I wasn't trying to be hyperbolic. Negative attitudes towards expatriates are common in Texas and Arizona, where I have spent most of my life, especially among the middle class.
    I have no problem with accepting that your experience in these two states has been such, but please keep in mind that this is not a broad cross-section of America. The combined populations of California and New York, for example, represent nearly a sixth of the entire U.S. population.

    To assign a characteristic to all Americans based on experiences in Arizona and Texas, which I would characterize as two relatively conservative and insular states in the spectrum of states, does not give an accurate representation of our country, in my opinion.

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    Re: What is the attitude towards emigrants in your country?

    Ireland has, historically, also been a nation full of emigrants. This was dramatically spurred on by the Irish Potato Famine of the 1840's, in which it is thought that 1 million people died and another 1 million emigrated - mainly to Britain and the US. This can be seen today as around 10% of the US population are said to have Irish blood in them, second only to German-Americans. You'll also find large Irish communities in cities such as New York, Boston, Chicago, London and Liverpool.

    I think Irish people are proud of their counterparts now living abroad because it is part of our history and has only made being Irish a positive thing...I don't know many people who dislike the Irish. It is 'cool' to be Irish, that's why everyone has the opportunity on St. Patrick's Day, lol.

    In recent years, however, as Ireland has become arguably one of the wealthiest countries in the world - in terms of living standards - and probably the most progressive nation in the EU economically, emigration is no longer the first thing on every person's mind because there is so much opportunity at home now. There is, however, still a great desire for Irish people to travel and represent the modern image of 'Irishness' around the world.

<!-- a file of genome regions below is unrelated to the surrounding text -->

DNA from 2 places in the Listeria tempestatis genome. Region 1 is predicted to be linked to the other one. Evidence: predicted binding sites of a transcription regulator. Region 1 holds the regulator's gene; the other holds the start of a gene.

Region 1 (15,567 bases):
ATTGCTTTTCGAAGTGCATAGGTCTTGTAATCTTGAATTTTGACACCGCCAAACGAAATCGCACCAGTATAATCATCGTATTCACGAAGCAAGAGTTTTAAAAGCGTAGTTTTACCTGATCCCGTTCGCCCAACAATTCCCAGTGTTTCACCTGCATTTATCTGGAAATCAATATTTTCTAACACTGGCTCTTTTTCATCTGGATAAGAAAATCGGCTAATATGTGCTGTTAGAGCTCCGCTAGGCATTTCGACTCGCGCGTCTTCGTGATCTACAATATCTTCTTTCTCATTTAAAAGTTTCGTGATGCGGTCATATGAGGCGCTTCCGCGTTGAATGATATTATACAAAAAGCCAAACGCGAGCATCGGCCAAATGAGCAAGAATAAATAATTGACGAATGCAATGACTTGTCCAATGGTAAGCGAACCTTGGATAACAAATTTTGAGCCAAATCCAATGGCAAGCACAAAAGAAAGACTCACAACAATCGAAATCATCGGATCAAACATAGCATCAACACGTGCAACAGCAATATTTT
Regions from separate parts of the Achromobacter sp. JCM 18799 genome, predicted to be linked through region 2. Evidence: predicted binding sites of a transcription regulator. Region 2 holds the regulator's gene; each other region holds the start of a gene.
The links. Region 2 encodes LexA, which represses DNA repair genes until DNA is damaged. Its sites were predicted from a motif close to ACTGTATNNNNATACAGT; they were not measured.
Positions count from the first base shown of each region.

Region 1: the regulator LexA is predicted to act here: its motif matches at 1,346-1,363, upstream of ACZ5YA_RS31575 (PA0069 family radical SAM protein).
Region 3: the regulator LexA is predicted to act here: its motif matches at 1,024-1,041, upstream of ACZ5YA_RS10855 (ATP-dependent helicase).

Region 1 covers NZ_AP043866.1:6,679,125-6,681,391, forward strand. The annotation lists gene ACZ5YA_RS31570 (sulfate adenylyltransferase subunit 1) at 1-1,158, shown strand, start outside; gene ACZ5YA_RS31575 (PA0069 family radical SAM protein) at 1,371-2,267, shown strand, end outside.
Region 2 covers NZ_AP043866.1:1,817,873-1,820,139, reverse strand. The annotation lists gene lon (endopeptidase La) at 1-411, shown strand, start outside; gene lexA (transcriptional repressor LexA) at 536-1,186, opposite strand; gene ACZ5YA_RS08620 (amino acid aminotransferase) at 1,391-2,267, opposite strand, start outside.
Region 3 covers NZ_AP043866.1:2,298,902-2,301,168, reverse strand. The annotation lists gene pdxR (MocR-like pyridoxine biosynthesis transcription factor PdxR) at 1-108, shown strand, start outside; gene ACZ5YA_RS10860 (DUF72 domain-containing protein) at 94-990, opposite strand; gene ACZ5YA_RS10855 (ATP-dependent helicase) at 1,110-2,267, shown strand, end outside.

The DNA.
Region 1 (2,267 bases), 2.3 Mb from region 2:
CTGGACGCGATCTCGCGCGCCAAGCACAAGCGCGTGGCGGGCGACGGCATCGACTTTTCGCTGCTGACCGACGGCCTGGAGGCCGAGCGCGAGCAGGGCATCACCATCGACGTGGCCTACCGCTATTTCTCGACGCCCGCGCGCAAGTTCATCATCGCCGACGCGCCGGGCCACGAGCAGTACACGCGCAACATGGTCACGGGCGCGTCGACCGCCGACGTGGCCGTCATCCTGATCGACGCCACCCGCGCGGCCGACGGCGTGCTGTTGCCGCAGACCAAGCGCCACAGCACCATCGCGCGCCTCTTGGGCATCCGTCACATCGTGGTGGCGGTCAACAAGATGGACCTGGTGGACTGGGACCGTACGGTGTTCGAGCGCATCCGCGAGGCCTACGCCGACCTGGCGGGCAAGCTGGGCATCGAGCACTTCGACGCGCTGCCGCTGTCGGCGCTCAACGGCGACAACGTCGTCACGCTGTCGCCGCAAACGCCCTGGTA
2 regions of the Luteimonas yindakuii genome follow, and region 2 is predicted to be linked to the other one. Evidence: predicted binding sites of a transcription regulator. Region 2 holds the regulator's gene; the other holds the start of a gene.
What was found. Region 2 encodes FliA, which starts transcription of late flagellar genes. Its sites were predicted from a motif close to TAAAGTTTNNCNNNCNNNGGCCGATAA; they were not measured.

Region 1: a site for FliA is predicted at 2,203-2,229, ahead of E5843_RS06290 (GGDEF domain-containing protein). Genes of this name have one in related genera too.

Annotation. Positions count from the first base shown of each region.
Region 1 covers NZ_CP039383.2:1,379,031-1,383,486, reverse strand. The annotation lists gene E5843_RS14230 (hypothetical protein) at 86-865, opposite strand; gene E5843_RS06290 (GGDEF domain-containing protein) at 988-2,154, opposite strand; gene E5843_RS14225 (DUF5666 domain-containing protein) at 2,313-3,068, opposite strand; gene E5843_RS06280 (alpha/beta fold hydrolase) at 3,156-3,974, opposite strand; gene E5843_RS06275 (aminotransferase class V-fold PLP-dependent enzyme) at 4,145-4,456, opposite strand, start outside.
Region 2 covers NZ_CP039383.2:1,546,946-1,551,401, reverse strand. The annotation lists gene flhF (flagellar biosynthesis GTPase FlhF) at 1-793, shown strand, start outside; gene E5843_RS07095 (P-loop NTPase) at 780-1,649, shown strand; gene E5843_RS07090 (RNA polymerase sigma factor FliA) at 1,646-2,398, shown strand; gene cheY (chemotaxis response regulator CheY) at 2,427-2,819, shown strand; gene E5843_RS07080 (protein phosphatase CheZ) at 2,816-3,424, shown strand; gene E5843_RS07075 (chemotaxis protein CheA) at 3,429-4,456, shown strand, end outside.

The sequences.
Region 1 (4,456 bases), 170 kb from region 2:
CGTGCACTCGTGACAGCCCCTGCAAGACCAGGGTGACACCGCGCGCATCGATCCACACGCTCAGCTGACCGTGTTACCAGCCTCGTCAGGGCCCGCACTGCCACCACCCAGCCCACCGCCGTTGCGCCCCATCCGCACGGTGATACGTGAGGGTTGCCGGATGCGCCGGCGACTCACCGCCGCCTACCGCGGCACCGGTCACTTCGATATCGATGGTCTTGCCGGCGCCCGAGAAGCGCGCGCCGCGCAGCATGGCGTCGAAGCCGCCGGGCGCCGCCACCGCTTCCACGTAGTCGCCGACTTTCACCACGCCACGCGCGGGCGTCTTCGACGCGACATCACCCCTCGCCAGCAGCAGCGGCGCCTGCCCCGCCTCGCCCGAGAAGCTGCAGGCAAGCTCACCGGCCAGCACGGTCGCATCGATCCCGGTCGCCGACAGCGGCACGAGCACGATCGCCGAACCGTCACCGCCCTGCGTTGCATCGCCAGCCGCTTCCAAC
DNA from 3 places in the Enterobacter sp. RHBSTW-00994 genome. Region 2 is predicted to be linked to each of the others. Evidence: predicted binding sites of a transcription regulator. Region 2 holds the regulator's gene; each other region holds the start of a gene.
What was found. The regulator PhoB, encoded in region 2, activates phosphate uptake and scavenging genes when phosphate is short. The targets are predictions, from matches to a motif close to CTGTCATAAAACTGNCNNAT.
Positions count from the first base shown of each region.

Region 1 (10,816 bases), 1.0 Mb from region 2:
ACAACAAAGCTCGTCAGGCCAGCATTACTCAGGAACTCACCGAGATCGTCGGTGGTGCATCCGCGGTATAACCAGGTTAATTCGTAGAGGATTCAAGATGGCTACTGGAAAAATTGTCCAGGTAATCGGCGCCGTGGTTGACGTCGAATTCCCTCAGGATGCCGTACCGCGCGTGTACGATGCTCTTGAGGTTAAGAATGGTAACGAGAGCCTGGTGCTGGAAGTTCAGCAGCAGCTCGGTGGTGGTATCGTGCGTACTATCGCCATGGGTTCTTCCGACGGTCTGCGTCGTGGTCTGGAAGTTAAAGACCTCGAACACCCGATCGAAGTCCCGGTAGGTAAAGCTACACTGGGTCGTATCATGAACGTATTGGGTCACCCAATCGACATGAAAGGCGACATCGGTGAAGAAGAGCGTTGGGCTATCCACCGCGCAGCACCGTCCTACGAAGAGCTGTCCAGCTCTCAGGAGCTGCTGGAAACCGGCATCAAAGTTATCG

Well...that's my view, hehe.

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    Re: What is the attitude towards emigrants in your country?

    There is a saying, slogan really, in the U.S.: "Love it leave it." It represents the sentiments of a small but significant minority (of which I'm not one). I don't personally know anyone who has left this country, but I know many people do and for their own good reasons.

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    Re: What is the attitude towards emigrants in your country?

    Here is one example of how a country treats its emigrants:

    Denmark.

    If a Danish citizen choses to live outside Denmark, he loses his right to vote. Even if he stays inside the EU - which by sctually should be considered "inland" – he only keeps right to vote for Danish EP-candidates, or for those of the country where he is living, if he choses so.

    So in effect they have made it simple and easy to go a and settle in a different country and in turn deprive them of their citizens' rights.

    Very few countries I know treat their emigrants like that.

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    Re: What is the attitude towards emigrants in your country?

    Are we making a distinction between emigrants and expatriates in this discussion? It might be useful.

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    Re: What is the attitude towards emigrants in your country?

    How would you define this difference?